Died aged c. 61
Richard Cobden (3 June 1804 – 2 April 1865) was an English Radical and Liberal politician, manufacturer, and a campaigner for free trade and peace. He was associated with the Anti-Corn Law League and the Cobden–Chevalier Treaty. As a young man, Cobden was a successful commercial traveller who became co-owner of a highly profitable calico printing factory in Sabden but lived in Manchester, a city with which he would become strongly identified. However, he soon found himself more engaged in politics, and his travels convinced him of the virtues of free trade (anti-protection) as the key to better international relations. In 1838, he and John Bright founded the Anti-Corn Law League, aimed at abolishing the unpopular Corn Laws, which protected landowners' interests by levying taxes on imported wheat, thus raising the price of bread. As a Member of Parliament from 1841, he fought against opposition from the Peel ministry, and abolition was achieved in 1846. Another free trade initiative was the Cobden-Chevalier Treaty of 1860, promoting closer interdependence between Britain and France. This campaign was conducted in collaboration with John Bright and French economist Michel Chevalier, and succeeded despite Parliament's endemic mistrust of the French.DbPedia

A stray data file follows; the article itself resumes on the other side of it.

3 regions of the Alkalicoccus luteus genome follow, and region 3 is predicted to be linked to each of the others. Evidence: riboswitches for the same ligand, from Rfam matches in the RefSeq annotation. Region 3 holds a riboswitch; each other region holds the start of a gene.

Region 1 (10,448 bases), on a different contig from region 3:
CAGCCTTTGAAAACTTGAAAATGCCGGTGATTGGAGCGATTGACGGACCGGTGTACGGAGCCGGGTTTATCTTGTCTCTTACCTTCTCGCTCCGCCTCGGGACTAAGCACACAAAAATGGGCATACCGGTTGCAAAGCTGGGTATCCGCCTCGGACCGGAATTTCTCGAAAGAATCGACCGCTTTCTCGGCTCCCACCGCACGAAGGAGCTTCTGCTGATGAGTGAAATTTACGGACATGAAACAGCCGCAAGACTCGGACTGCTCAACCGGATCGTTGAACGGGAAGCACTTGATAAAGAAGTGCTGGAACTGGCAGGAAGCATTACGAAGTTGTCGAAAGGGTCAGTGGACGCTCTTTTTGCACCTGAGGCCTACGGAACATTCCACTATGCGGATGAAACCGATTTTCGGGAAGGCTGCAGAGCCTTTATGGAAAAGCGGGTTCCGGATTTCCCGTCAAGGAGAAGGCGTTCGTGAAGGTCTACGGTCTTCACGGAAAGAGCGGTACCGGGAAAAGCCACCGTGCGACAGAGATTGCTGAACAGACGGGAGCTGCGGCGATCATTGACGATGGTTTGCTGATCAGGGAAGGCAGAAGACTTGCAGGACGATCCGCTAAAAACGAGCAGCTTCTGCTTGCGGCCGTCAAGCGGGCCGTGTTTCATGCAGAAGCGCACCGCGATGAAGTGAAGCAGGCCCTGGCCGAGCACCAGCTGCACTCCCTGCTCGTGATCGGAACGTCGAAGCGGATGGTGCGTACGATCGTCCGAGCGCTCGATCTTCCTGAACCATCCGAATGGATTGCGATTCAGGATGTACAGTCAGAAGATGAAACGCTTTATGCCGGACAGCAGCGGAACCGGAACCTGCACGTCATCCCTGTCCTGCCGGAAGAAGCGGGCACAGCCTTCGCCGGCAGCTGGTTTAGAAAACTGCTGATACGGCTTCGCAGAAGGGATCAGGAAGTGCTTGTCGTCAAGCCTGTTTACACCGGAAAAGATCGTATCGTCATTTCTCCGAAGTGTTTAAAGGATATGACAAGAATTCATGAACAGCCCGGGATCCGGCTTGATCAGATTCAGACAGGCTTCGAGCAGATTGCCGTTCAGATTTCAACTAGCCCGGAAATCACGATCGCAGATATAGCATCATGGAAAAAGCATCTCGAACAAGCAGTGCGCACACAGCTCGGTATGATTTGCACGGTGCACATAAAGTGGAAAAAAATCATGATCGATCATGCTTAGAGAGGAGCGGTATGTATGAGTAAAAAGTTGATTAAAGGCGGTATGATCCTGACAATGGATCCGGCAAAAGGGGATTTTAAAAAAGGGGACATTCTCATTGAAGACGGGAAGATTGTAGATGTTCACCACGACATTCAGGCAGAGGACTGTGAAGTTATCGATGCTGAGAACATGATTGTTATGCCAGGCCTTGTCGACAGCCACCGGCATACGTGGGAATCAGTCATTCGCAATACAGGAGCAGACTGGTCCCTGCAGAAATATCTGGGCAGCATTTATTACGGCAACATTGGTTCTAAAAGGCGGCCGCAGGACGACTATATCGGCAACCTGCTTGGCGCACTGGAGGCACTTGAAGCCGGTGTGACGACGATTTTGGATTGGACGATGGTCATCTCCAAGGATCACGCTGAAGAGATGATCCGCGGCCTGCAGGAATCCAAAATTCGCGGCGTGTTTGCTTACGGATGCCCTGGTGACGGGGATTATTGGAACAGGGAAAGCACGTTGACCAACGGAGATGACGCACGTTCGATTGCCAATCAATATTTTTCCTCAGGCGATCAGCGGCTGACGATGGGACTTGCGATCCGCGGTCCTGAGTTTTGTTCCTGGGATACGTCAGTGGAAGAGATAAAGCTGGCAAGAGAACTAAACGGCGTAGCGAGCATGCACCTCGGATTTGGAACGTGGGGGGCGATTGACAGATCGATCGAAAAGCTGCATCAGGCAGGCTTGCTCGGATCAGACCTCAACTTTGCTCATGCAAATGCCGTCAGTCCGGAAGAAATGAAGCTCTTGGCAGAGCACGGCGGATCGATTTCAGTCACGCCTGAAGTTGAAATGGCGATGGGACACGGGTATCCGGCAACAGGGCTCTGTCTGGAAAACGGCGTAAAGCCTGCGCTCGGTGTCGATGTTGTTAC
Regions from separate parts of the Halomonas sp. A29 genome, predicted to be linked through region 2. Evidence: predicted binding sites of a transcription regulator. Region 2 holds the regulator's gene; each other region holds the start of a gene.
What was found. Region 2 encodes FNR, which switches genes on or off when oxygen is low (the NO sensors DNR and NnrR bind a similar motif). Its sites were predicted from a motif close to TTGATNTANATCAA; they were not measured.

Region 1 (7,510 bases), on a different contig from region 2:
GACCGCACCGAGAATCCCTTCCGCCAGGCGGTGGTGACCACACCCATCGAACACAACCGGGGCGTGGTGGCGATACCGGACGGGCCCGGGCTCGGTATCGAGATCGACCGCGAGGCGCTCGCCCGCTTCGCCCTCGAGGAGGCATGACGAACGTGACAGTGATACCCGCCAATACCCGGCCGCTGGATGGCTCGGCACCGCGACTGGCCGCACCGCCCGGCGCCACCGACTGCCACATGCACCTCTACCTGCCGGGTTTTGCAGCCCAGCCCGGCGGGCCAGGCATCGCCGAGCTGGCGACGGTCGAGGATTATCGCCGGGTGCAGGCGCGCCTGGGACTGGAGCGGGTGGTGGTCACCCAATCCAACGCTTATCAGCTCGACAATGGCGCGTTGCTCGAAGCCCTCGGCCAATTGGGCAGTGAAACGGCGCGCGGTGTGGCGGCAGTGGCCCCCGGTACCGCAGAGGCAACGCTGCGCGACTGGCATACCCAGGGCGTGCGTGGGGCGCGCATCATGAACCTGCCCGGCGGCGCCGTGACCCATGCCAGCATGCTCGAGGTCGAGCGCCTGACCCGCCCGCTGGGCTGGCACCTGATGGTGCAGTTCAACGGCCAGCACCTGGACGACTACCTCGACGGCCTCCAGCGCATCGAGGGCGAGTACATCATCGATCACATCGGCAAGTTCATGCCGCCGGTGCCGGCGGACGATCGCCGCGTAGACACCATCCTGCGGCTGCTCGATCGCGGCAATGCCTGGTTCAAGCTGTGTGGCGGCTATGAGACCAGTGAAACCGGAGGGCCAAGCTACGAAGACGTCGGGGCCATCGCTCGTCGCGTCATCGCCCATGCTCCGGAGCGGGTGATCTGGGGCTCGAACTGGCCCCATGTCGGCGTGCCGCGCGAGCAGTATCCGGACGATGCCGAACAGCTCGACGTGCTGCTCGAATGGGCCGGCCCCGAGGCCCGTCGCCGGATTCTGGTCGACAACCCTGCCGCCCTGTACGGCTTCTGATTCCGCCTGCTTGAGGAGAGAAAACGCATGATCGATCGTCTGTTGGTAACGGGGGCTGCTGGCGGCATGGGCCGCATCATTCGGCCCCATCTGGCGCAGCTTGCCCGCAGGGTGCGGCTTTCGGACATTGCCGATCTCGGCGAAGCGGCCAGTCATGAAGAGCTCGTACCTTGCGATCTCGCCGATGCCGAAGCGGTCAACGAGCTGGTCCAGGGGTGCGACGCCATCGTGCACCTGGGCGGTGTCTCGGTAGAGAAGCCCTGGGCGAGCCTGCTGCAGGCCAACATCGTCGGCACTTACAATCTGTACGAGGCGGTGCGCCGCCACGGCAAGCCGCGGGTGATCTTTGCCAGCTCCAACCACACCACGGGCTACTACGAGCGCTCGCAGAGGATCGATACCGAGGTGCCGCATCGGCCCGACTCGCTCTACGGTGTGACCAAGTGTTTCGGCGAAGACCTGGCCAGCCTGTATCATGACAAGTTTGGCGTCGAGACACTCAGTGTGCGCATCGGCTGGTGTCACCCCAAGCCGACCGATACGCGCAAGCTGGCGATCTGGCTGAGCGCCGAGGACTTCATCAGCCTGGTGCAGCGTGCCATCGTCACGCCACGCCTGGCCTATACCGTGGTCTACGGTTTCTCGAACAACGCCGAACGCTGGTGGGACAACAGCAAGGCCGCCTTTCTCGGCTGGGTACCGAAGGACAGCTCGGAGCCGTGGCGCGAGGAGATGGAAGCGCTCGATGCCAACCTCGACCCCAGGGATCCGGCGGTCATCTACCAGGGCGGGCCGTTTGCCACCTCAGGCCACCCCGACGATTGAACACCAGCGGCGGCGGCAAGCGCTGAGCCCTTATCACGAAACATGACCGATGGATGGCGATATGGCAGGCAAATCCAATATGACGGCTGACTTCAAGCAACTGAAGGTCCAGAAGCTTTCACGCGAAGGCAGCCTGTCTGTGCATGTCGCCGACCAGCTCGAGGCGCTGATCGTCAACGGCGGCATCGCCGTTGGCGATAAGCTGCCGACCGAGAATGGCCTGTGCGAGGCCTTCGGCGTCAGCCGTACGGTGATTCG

Commemorated on 5 plaques
Richard Cobden 1804-1865 died here
23 Suffolk Street, London, United Kingdom where they died (1865)
Richard Cobden MP a pioneer of free trade lived here 1834-1843. Owens College (later Manchester University) occupied the building 1851-1873
County Court, Quay Street, Manchester, United Kingdom where they lived
On this site in the years 1844-1846 were situated the London offices of the Anti-Corn Law League, with which John Bright and Richard Cobden were so closely associated.
69 Fleet Street, EC4, London, United Kingdom where they worked (1844-1846)
Portico Library - 1806 Thomas Harrison architect (1744-1829) Richard Cobden John Dalton Elizabeth Gaskell Sir Robert Peel Thomas de Quincey Peter Mark Roget were readers here
Charlotte Street, Manchester, United Kingdom where they read
BULL'S HEAD Grade II listed building. The scene of radical political agitation. In the early 19th century radicals Henry 'Orator' Hunt, Fergus O'Connor and reformer Richard Cibden gave speeches here.
Market Place, Stockport, United Kingdom where they spoke